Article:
Revisiting it 20 years later, with a sequel imminent, ID4 obviously no longer has that attendant hype, but it does hold up pretty well in its own right as a blockbuster disaster epic. At least, it did for me — I read a review on Letterboxd from someone who watched it for the first time this January, saying that, in the age of the modern spectacle-based blockbuster, Independence Day doesn’t compete. Which feels weird, because it was all about the spectacle when it came out; but of course, things date, and what counted as sheer cinematic spectacle in 1996 is (it would seem) underwhelmingly run-of-the-mill in 2016. It’s fair to say that not all of the model effects still hold up, but there’s a physicality to them that really works. The best ones are still among the best movie effects ever.

The film’s first half is superior to its second. Co-writer/director Roland Emmerich and co-writer/producer Dean Devlin conceived the film off the idea of 14-mile-wide spaceships just appearing one morning, and the realisation of that concept (and the ensuing destruction) is where the film really shines. That’s not to say there’s not good stuff after the aliens unleash their devastating destructive power — the famous presidential speech comes just before the climax, for one — but it’s from the midpoint on that some things begin to get a tad muddled, some subplots are rushed along, and other events get needlessly elongated. That said, it’s all relative: the 2016 version of this story with this many characters would surely run for five hours as it endeavoured to give them all a starring-role-level storyline and turn every effects-fuelled alien encounter into a 20-minute action sequence.

One area it really succeeds is humour. It doesn’t lose the scale or seriousness of the events, but it keeps the tone entertaining. That feels like a skill a lot of blockbusters used to have that’s gone awry in recent years, though you could use the tone of Marvel Studios’ movies to counterpoint that. Those Marvel films are definitely subject to a different criticism of modern blockbusters, however, which is their mindless destruction of whole cities. It’s a just criticism, and some of the blame for it can surely be traced back to the popularity of ID4. However, here the destruction isn’t so unfeeling: the morning after the aliens’ famous landmark obliteration, President Whitmore mulls over how many people died and how many didn’t have to if he’d made different choices. Both Marvel and DC have had to make that kind of reflection a plot point in sequels to retrospectively justify it happening in the first place.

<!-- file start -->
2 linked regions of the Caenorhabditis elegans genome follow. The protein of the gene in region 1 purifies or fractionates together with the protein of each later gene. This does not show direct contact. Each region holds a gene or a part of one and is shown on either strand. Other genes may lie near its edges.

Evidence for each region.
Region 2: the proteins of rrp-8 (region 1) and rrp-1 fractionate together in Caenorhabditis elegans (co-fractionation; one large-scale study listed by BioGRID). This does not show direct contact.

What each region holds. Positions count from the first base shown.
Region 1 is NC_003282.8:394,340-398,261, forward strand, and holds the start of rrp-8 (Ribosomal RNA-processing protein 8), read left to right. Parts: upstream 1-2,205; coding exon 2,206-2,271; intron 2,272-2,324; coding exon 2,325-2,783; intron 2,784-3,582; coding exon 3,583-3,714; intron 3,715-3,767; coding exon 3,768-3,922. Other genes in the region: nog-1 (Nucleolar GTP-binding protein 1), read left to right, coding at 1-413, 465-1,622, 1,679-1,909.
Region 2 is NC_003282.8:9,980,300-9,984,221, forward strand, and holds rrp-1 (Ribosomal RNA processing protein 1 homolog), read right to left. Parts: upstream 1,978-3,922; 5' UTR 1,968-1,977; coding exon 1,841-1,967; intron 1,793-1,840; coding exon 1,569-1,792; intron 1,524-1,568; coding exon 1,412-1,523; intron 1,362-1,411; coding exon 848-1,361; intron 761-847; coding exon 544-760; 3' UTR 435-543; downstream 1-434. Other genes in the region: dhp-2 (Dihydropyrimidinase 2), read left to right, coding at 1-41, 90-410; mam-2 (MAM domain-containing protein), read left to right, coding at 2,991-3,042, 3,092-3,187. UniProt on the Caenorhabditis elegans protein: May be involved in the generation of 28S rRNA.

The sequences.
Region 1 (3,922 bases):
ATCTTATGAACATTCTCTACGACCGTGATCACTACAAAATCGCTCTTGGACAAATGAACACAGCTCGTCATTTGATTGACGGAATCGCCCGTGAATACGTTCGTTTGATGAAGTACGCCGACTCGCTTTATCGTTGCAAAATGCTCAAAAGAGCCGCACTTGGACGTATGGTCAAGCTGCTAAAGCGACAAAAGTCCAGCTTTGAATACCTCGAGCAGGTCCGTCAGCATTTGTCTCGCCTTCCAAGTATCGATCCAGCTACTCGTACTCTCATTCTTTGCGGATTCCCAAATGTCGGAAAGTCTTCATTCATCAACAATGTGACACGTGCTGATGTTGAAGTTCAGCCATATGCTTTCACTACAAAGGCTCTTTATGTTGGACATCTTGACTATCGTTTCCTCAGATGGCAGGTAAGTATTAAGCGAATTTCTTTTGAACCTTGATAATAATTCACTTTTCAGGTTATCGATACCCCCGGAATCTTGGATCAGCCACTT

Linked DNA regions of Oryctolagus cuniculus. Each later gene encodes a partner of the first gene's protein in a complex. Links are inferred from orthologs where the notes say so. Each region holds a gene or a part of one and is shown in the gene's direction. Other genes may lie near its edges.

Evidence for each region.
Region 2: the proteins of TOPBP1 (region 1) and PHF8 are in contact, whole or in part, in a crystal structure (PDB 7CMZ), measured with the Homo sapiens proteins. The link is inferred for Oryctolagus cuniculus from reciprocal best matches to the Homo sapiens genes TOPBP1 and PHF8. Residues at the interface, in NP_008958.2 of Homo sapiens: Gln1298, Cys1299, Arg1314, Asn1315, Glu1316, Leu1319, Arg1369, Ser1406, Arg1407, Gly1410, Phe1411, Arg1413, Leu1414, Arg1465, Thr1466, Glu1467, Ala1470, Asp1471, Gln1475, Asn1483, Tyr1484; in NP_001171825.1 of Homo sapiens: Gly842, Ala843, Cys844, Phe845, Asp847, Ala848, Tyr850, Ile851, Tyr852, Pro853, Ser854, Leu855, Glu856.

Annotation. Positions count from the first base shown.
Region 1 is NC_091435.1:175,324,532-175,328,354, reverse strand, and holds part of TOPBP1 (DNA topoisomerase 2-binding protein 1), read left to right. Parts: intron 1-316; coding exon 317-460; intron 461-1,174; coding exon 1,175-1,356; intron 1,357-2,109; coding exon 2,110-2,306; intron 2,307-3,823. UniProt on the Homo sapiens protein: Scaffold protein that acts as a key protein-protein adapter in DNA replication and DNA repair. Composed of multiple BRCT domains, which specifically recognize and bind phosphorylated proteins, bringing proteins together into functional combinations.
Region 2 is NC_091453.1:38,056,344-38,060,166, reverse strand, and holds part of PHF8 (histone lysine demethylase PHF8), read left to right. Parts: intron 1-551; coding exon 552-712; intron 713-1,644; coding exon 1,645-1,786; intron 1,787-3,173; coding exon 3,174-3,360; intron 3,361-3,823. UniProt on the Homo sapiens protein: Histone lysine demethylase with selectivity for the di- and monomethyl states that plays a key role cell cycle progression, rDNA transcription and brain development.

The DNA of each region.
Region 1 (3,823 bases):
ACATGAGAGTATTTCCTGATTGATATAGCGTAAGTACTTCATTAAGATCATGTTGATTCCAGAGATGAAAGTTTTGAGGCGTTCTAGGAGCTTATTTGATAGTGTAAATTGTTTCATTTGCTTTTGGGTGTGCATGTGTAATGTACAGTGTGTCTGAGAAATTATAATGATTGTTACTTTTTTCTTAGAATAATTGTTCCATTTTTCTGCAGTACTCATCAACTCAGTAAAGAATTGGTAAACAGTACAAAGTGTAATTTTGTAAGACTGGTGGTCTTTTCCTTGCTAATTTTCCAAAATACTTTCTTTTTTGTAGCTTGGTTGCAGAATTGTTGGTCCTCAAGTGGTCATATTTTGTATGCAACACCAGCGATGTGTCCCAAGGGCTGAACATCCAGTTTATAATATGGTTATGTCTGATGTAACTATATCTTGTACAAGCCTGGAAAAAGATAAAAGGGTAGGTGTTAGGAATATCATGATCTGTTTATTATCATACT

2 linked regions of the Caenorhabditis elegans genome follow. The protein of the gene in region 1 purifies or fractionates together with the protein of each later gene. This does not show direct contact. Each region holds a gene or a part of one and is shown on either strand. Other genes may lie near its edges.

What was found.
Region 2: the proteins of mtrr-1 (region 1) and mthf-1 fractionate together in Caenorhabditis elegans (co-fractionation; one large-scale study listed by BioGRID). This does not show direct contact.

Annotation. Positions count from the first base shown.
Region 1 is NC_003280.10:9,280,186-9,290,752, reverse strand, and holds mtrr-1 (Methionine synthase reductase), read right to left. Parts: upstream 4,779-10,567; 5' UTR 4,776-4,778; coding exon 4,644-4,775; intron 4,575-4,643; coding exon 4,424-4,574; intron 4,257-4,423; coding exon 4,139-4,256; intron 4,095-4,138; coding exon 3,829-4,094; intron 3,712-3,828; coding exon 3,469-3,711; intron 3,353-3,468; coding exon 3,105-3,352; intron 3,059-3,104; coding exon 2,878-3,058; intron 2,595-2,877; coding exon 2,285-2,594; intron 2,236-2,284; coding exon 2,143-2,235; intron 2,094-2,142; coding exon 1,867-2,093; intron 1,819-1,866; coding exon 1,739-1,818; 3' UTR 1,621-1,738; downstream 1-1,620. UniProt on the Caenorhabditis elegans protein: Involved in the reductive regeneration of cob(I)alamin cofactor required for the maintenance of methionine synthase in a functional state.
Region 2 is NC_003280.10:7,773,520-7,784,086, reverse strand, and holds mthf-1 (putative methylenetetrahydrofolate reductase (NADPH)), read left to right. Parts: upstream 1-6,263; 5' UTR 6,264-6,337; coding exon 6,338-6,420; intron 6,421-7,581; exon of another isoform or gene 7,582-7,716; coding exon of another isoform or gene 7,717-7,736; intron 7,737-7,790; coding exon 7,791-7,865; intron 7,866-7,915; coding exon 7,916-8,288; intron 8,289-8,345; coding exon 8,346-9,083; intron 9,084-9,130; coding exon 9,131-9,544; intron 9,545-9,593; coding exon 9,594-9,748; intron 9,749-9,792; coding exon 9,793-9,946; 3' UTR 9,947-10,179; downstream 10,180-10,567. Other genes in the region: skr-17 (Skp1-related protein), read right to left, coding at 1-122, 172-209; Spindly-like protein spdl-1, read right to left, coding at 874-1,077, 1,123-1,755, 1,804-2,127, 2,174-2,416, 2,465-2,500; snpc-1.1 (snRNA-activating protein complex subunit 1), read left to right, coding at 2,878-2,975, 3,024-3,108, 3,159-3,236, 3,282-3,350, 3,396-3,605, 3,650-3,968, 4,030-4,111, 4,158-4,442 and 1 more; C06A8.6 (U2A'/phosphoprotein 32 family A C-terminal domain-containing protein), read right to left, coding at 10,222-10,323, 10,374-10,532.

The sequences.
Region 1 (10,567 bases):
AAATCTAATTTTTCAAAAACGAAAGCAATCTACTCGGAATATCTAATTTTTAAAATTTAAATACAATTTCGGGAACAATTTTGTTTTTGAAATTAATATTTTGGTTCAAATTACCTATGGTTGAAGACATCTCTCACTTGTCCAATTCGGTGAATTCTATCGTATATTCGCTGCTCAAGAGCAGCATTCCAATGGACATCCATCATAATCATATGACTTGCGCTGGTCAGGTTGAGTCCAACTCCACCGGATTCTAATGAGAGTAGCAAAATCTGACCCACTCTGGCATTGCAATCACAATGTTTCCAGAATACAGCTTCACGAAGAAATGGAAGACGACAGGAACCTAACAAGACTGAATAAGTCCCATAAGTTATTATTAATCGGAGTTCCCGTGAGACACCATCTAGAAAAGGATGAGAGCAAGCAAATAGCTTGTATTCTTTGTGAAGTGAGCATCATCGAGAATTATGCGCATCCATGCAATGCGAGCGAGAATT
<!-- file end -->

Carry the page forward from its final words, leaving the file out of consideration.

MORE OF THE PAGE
This was the first time I’d watched Independence Day’s extended Special Edition cut, and I’d advise not bothering. It adds around 8½ minutes of new material, but the scenes don’t add all that much, and some of them are so awkwardly rammed in that it’s almost irritating — for instance, several are inserted in the middle of an existing music cue by merely fading out the score immediately before the new scene, then fading it back in afterwards! They’re deleted scenes that have been shoved into the movie, with the score often fudged to make room and stuff like that, rather than it being a genuine “extended cut”. People seem to love extended cuts on disc, but sometimes a nice deleted scenes section is preferable.

With the way things are nowadays — every hit sequelised; old IPs regularly dragged up for new moneymaking opportunities — it was kind of inevitable we’d get ID4 2 eventually. I’m looking forward to it, but not insanely hyped up. It probably benefits from the 20-year wait story-wise, allowing for a drastically new status quo on Earth when the aliens return, but with blockbusters released all year round now, and CGI meaning every one is overloaded with effects shots that are far more epic than ID4 had, there’s little doubt that the sequel won’t have the same enduring impact on the blockbuster firmament. For its faults, you can’t deny ID4 that.

4 out of 5

Independence Day: Resurgence is in UK cinemas now, and is released in the US tomorrow.